By Andrew Mitchell
With the weeks and months counting down until new security laws
go into effect at American border crossings, tourism organizations on both
sides of the border have ratcheted up their campaigns to educate a public
that’s unaware and in some cases confused by new U.S. passport requirement.
At the same time, state and provincial governments, tourism
associations and other organizations opposed to the passport requirements under
the U.S. Western Hemisphere Travel Initiative are increasing their own lobbying
efforts to have the new rules delayed, lifted, or altered to allow for existing
forms of identification.
The new requirement applies only to people entering the U.S.,
including American tourists who have to pass through borders and customs to
return home. Typically driver’s licences, birth certificates and other forms of
government identification were adequate for people entering, or returning to,
the U.S. from Canada, Mexico, Bermuda, Panama, and most Caribbean destinations.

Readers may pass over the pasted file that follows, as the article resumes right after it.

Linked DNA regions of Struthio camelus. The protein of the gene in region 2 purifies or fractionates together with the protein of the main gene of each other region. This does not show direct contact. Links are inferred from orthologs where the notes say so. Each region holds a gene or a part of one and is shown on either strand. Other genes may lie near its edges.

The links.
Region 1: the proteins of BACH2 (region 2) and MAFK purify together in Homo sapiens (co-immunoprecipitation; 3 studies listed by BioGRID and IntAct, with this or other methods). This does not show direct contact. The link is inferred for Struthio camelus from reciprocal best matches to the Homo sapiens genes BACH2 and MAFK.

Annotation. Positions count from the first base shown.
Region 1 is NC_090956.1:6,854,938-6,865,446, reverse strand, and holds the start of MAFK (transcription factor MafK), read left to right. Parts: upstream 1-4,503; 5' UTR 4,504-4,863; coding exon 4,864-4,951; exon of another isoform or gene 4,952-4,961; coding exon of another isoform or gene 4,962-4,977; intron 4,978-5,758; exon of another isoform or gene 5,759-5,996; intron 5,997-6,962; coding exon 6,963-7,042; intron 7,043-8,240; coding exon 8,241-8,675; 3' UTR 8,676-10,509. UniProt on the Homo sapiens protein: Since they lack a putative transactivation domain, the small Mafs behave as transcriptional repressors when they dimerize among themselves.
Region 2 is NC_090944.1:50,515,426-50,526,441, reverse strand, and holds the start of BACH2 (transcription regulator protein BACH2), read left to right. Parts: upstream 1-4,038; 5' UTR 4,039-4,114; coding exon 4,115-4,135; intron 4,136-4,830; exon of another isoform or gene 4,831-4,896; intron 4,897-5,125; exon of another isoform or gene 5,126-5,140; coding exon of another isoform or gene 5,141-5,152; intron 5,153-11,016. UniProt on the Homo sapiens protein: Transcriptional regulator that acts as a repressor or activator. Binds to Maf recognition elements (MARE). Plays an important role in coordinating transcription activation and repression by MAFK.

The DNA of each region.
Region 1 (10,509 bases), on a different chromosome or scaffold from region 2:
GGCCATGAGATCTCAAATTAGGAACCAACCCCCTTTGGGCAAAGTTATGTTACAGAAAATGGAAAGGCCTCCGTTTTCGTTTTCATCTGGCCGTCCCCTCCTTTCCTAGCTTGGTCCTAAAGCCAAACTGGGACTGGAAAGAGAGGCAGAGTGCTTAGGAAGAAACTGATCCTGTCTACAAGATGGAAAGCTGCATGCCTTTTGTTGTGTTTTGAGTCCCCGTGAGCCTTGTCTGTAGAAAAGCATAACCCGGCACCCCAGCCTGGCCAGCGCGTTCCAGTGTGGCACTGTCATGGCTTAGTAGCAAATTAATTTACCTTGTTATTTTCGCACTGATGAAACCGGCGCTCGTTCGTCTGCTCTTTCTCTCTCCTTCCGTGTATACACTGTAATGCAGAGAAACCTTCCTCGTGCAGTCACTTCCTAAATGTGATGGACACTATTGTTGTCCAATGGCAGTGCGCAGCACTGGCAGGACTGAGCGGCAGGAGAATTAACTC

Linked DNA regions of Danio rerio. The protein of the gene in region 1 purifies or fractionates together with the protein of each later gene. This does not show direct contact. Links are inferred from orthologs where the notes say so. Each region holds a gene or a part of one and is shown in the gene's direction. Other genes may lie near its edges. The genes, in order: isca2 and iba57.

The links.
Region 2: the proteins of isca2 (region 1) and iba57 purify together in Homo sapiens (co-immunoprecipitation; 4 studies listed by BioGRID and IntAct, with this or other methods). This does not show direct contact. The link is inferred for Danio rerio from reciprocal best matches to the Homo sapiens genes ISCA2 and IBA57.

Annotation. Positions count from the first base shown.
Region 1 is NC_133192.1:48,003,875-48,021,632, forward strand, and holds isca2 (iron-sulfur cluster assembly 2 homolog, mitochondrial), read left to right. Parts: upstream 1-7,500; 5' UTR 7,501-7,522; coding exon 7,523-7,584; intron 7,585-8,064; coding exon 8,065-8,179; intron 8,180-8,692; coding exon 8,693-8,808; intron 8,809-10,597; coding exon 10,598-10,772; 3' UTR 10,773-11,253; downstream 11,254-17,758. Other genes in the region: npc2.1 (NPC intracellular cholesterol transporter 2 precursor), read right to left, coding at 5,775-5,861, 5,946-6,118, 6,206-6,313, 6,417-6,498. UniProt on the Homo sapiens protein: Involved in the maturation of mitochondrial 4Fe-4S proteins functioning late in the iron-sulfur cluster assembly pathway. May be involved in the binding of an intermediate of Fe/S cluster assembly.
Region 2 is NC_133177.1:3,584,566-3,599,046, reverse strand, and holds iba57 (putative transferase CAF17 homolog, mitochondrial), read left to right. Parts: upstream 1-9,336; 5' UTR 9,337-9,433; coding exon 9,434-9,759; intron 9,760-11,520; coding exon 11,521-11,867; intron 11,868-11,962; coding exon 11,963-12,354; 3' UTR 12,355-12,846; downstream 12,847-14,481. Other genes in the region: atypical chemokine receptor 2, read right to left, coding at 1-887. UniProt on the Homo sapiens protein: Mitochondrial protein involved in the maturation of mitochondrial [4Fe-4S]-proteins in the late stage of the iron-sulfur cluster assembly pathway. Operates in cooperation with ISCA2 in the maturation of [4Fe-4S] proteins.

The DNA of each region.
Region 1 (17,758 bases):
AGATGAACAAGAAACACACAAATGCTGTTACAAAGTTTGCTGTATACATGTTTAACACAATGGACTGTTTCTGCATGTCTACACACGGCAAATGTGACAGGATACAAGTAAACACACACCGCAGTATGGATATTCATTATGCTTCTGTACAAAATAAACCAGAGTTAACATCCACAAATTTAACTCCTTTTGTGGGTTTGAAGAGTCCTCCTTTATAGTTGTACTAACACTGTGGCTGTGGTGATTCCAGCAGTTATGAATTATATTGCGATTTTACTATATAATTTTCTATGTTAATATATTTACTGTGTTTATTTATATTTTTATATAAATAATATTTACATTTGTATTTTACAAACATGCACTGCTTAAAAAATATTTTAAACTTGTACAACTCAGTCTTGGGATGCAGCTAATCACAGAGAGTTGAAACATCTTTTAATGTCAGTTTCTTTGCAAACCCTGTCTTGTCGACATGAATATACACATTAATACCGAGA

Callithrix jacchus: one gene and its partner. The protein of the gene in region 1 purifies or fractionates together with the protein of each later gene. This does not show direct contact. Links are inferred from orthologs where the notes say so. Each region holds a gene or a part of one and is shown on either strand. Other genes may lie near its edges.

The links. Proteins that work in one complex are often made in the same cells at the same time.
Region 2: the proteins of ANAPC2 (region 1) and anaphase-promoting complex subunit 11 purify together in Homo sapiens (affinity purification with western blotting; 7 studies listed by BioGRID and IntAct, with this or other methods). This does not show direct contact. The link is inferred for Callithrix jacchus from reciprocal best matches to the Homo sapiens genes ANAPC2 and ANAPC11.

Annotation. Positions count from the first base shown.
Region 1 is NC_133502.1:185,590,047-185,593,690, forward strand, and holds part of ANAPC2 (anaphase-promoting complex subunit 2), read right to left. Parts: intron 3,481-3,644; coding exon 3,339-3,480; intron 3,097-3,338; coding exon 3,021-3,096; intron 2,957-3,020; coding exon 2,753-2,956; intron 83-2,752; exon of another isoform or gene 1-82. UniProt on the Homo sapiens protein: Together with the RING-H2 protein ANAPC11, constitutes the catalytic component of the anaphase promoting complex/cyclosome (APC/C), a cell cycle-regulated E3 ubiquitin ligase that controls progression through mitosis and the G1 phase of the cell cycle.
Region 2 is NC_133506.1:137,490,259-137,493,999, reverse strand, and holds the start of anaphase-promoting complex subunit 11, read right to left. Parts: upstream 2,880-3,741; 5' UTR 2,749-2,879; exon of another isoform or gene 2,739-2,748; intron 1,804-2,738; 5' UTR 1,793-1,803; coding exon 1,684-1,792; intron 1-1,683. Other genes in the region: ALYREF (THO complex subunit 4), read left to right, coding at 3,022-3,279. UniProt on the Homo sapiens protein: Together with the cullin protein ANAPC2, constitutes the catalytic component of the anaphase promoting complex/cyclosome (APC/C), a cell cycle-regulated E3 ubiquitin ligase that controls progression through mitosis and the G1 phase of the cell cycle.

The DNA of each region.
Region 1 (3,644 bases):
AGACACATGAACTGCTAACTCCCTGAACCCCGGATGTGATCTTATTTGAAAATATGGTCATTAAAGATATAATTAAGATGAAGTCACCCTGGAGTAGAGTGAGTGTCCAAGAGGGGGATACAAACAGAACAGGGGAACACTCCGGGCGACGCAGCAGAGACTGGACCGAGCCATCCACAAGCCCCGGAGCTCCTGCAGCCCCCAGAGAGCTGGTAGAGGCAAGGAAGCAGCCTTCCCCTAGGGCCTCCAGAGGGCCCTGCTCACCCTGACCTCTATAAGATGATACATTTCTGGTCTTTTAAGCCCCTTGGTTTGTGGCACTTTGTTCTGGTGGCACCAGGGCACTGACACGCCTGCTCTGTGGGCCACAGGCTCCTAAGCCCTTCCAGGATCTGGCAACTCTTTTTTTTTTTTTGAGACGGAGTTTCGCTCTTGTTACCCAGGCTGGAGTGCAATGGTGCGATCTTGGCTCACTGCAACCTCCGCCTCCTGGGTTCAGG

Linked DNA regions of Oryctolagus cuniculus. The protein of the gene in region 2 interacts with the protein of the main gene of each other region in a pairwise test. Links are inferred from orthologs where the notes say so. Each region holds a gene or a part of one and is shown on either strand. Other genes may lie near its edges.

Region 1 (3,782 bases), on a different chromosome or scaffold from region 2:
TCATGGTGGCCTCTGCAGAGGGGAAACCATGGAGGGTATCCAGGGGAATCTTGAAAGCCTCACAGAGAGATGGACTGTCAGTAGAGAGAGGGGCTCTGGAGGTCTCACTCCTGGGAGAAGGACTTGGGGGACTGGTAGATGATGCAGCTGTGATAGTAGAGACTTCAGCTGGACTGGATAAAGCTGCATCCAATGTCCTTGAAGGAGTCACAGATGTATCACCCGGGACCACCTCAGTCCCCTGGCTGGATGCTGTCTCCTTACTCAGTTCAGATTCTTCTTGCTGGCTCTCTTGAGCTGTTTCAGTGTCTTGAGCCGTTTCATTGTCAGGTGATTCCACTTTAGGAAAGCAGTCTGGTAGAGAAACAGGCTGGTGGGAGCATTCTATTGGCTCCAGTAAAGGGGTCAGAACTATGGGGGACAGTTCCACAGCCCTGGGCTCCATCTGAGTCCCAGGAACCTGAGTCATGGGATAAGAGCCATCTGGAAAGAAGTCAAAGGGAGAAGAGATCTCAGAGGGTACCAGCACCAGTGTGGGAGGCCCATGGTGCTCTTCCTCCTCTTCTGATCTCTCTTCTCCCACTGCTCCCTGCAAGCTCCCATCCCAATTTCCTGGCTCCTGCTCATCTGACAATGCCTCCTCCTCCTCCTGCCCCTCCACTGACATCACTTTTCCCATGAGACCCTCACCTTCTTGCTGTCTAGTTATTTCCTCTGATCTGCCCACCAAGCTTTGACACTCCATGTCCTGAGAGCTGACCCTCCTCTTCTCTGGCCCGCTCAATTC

The new passport requirement will be phased in over a year.
Opponents succeeded in pushing back the passport requirement for airports from
Jan. 1 2007 to Jan. 23. People travelling to the U.S. without a passport after
that time may be turned back, or forced to go through a time-consuming
For people travelling by car, bus and train, the passport
requirement kicks in at midnight on Dec. 31, 2007.
Frequent travelers who already have Nexus cards will be able
to travel as usual.
Fearing that the passport requirement will present a barrier to
American tourists visiting Canada, tourism organizations have stepped up a
marketing campaign to ensure all potential visitors know of the requirement,
and to make it easier for them to get a passport.
Tourism Whistler currently has a link to a page explaining the
new requirement, and has created a postcard explaining the Western Hemisphere
Travel Initiative. As well, reservation centres like Whistler.com and travel
agents are taking additional steps to inform guests booking their vacations.
Nobody knows how the changes might affect tourism to Canada or
Whistler, although according to a recent article in the New York Times travel
section only 27 per cent of Americans currently have passports. Furthermore,
the cost of acquiring passports might be prohibitive for some families.
A U.S. passport is available for $97 for adults and $82 for
children under 16. One family that booked a cruise saw their bill for a
three-day Mexican cruise increase by over $1,186 U.S. when they factored in the
cost of buying passports for eight adults and five children.